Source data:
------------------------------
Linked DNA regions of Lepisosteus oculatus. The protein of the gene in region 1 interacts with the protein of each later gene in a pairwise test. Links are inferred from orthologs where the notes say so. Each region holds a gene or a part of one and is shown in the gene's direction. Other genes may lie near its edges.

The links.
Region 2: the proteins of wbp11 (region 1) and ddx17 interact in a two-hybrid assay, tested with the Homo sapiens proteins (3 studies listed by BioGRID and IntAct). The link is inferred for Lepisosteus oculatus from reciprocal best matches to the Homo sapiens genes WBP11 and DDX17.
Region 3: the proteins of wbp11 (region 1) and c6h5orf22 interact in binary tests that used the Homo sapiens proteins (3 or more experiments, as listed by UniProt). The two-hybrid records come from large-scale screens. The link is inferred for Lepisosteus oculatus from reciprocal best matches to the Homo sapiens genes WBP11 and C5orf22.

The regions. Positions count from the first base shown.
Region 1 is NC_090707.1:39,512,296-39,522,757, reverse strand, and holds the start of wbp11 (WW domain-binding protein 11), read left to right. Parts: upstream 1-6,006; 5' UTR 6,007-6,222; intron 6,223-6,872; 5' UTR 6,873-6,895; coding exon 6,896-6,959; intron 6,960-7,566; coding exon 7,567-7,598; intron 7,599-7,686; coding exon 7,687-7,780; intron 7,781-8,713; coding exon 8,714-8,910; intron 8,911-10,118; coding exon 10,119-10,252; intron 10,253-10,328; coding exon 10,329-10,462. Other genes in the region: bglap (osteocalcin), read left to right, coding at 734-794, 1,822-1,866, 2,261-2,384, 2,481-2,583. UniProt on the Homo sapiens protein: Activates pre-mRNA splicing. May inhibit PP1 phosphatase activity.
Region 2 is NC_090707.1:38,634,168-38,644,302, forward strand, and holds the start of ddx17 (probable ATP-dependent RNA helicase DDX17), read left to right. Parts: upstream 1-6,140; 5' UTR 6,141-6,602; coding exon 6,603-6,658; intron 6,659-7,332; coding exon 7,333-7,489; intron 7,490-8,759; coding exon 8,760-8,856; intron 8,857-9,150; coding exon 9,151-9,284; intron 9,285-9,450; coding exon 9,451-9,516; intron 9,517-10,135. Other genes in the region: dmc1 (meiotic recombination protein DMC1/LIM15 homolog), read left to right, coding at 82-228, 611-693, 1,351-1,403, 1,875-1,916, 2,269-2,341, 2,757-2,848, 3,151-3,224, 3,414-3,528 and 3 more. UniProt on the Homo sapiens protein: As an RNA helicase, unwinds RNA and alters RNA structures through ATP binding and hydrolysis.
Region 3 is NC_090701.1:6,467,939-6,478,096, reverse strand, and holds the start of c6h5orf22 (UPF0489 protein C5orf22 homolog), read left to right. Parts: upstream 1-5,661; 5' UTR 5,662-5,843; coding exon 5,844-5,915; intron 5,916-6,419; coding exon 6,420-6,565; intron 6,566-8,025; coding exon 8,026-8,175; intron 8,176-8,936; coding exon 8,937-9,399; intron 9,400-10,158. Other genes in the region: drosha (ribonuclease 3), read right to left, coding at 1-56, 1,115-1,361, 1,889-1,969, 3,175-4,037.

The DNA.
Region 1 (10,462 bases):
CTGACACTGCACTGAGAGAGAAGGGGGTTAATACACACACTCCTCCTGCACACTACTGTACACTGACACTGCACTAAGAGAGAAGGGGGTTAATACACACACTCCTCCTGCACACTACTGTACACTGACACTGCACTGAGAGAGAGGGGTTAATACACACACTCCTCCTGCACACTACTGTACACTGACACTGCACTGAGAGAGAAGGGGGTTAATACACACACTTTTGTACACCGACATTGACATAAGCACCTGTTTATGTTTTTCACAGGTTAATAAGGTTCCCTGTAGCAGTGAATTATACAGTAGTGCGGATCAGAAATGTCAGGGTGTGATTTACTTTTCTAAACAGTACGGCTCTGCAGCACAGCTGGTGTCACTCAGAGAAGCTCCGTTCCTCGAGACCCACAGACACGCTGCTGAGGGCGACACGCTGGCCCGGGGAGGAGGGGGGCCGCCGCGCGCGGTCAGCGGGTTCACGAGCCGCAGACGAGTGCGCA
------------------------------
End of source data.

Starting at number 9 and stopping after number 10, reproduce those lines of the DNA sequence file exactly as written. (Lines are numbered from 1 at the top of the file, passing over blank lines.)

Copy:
The DNA.
Region 1 (10,462 bases):